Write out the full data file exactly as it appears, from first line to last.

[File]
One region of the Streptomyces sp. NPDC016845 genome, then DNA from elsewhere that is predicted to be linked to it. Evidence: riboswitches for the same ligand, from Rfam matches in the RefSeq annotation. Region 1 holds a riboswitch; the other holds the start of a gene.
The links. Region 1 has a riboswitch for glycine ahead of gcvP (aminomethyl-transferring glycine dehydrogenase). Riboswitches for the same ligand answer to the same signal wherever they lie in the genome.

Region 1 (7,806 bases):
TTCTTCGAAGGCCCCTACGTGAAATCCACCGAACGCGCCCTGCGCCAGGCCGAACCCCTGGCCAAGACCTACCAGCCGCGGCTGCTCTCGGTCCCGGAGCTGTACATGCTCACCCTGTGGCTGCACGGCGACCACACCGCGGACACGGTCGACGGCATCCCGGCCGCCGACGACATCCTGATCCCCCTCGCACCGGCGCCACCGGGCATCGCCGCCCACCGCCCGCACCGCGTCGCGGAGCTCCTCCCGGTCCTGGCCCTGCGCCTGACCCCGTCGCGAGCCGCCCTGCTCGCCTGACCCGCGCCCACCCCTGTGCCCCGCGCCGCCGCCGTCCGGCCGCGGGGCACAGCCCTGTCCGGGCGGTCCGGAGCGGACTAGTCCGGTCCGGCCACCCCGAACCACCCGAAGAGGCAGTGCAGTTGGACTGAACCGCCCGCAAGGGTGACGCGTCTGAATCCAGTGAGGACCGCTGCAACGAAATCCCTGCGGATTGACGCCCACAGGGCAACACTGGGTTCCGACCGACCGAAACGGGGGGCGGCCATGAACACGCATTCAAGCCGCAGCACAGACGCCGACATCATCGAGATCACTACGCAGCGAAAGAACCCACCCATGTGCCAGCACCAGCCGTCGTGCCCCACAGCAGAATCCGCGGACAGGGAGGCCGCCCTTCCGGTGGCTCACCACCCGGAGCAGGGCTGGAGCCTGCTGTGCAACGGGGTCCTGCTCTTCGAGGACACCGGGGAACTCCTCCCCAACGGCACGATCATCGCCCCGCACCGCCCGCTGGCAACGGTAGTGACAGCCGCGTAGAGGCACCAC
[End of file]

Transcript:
One region of the Streptomyces sp. NPDC016845 genome, then DNA from elsewhere that is predicted to be linked to it. Evidence: riboswitches for the same ligand, from Rfam matches in the RefSeq annotation. Region 1 holds a riboswitch; the other holds the start of a gene.
The links. Region 1 has a riboswitch for glycine ahead of gcvP (aminomethyl-transferring glycine dehydrogenase). Riboswitches for the same ligand answer to the same signal wherever they lie in the genome.

Region 1 (7,806 bases):
TTCTTCGAAGGCCCCTACGTGAAATCCACCGAACGCGCCCTGCGCCAGGCCGAACCCCTGGCCAAGACCTACCAGCCGCGGCTGCTCTCGGTCCCGGAGCTGTACATGCTCACCCTGTGGCTGCACGGCGACCACACCGCGGACACGGTCGACGGCATCCCGGCCGCCGACGACATCCTGATCCCCCTCGCACCGGCGCCACCGGGCATCGCCGCCCACCGCCCGCACCGCGTCGCGGAGCTCCTCCCGGTCCTGGCCCTGCGCCTGACCCCGTCGCGAGCCGCCCTGCTCGCCTGACCCGCGCCCACCCCTGTGCCCCGCGCCGCCGCCGTCCGGCCGCGGGGCACAGCCCTGTCCGGGCGGTCCGGAGCGGACTAGTCCGGTCCGGCCACCCCGAACCACCCGAAGAGGCAGTGCAGTTGGACTGAACCGCCCGCAAGGGTGACGCGTCTGAATCCAGTGAGGACCGCTGCAACGAAATCCCTGCGGATTGACGCCCACAGGGCAACACTGGGTTCCGACCGACCGAAACGGGGGGCGGCCATGAACACGCATTCAAGCCGCAGCACAGACGCCGACATCATCGAGATCACTACGCAGCGAAAGAACCCACCCATGTGCCAGCACCAGCCGTCGTGCCCCACAGCAGAATCCGCGGACAGGGAGGCCGCCCTTCCGGTGGCTCACCACCCGGAGCAGGGCTGGAGCCTGCTGTGCAACGGGGTCCTGCTCTTCGAGGACACCGGGGAACTCCTCCCCAACGGCACGATCATCGCCCCGCACCGCCCGCTGGCAACGGTAGTGACAGCCGCGTAGAGGCACCAC